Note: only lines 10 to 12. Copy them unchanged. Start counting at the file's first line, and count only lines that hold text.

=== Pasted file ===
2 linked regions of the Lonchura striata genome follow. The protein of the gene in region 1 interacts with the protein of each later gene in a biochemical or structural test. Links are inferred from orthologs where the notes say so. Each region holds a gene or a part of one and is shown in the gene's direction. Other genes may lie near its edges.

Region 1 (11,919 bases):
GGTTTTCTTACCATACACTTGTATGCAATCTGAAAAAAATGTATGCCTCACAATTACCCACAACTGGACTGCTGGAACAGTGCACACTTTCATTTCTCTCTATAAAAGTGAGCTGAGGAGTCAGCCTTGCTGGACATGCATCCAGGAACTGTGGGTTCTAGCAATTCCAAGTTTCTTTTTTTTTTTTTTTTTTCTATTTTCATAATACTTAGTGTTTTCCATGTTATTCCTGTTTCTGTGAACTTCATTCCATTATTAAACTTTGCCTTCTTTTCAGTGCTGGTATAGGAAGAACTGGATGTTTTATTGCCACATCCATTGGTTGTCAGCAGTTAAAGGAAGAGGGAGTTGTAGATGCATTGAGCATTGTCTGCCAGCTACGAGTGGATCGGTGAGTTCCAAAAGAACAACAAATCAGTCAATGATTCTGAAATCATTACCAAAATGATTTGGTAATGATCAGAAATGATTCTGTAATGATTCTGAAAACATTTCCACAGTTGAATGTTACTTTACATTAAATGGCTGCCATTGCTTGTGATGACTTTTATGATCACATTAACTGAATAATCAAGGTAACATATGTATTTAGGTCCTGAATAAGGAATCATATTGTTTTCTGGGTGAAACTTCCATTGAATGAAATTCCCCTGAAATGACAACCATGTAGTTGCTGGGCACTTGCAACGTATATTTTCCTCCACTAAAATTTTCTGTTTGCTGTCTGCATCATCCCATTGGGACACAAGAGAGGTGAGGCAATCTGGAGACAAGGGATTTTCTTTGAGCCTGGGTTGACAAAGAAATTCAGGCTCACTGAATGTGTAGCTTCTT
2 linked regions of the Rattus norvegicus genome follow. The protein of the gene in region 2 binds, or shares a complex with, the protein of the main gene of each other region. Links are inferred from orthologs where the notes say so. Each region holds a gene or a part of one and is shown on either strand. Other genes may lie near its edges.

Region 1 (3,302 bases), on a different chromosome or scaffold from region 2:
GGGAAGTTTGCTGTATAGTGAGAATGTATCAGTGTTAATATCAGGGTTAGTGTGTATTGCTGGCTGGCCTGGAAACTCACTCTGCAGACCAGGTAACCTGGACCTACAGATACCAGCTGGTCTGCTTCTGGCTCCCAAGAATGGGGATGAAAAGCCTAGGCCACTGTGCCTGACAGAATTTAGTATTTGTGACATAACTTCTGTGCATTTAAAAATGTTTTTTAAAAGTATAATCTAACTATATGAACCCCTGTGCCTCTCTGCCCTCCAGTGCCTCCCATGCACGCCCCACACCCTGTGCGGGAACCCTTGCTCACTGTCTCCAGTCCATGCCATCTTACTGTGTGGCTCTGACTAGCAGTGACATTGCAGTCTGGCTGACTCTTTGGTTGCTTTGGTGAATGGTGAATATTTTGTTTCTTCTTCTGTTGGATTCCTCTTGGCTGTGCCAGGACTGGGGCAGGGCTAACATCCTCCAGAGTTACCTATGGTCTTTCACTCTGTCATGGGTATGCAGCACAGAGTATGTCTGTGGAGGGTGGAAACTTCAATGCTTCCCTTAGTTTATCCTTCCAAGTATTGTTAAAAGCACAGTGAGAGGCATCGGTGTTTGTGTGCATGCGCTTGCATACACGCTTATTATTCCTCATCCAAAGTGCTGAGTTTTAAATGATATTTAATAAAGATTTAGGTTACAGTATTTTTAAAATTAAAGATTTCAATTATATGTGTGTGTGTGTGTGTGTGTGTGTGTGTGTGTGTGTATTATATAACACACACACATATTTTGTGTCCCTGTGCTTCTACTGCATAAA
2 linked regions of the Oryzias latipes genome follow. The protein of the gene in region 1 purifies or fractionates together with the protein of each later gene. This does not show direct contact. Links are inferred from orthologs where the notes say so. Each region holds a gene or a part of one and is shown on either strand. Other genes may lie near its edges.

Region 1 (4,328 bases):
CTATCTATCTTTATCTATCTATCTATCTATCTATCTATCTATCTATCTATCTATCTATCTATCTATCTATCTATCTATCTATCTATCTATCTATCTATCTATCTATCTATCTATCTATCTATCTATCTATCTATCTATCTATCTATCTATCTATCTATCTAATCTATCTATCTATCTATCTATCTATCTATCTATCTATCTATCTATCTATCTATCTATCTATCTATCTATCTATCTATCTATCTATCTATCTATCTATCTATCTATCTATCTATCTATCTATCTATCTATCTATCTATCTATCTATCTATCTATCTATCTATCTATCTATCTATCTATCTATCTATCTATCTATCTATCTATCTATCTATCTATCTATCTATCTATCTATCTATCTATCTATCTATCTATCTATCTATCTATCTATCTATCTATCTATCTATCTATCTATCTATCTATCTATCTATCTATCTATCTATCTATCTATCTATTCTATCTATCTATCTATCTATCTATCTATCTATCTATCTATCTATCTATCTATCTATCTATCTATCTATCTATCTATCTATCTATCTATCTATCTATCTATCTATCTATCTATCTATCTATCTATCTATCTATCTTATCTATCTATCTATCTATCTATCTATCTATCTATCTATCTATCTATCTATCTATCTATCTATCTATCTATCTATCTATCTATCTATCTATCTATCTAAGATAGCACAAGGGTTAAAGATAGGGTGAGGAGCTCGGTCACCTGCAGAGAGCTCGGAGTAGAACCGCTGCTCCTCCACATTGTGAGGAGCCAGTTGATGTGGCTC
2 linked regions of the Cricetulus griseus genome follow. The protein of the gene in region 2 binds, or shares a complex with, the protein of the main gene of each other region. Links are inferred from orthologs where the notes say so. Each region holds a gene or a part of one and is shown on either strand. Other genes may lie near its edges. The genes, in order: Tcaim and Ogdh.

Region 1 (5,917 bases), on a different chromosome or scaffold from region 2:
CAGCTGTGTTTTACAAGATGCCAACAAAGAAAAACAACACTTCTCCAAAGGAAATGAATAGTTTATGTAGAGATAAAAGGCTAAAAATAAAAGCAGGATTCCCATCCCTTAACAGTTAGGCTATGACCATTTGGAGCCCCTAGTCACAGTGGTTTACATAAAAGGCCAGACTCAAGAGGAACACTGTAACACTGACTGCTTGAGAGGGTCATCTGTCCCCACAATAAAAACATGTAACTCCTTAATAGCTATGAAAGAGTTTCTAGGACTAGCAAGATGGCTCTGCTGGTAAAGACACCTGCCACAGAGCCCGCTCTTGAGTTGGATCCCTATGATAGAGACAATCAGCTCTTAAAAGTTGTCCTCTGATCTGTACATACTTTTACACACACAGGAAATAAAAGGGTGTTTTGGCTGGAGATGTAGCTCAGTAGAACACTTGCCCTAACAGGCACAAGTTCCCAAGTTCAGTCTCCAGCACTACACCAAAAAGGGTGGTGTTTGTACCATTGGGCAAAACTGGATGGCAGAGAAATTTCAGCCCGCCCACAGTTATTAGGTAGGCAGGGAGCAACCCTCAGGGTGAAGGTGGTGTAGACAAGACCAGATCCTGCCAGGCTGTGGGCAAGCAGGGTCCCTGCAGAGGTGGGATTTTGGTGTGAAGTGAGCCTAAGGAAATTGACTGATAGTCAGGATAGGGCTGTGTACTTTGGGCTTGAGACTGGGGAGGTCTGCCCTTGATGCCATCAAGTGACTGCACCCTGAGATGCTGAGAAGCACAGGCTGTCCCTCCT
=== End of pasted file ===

2 linked regions of the Cricetulus griseus genome follow. The protein of the gene in region 2 binds, or shares a complex with, the protein of the main gene of each other region. Links are inferred from orthologs where the notes say so. Each region holds a gene or a part of one and is shown on either strand. Other genes may lie near its edges. The genes, in order: Tcaim and Ogdh.

Region 1 (5,917 bases), on a different chromosome or scaffold from region 2:
CAGCTGTGTTTTACAAGATGCCAACAAAGAAAAACAACACTTCTCCAAAGGAAATGAATAGTTTATGTAGAGATAAAAGGCTAAAAATAAAAGCAGGATTCCCATCCCTTAACAGTTAGGCTATGACCATTTGGAGCCCCTAGTCACAGTGGTTTACATAAAAGGCCAGACTCAAGAGGAACACTGTAACACTGACTGCTTGAGAGGGTCATCTGTCCCCACAATAAAAACATGTAACTCCTTAATAGCTATGAAAGAGTTTCTAGGACTAGCAAGATGGCTCTGCTGGTAAAGACACCTGCCACAGAGCCCGCTCTTGAGTTGGATCCCTATGATAGAGACAATCAGCTCTTAAAAGTTGTCCTCTGATCTGTACATACTTTTACACACACAGGAAATAAAAGGGTGTTTTGGCTGGAGATGTAGCTCAGTAGAACACTTGCCCTAACAGGCACAAGTTCCCAAGTTCAGTCTCCAGCACTACACCAAAAAGGGTGGTGTTTGTACCATTGGGCAAAACTGGATGGCAGAGAAATTTCAGCCCGCCCACAGTTATTAGGTAGGCAGGGAGCAACCCTCAGGGTGAAGGTGGTGTAGACAAGACCAGATCCTGCCAGGCTGTGGGCAAGCAGGGTCCCTGCAGAGGTGGGATTTTGGTGTGAAGTGAGCCTAAGGAAATTGACTGATAGTCAGGATAGGGCTGTGTACTTTGGGCTTGAGACTGGGGAGGTCTGCCCTTGATGCCATCAAGTGACTGCACCCTGAGATGCTGAGAAGCACAGGCTGTCCCTCCT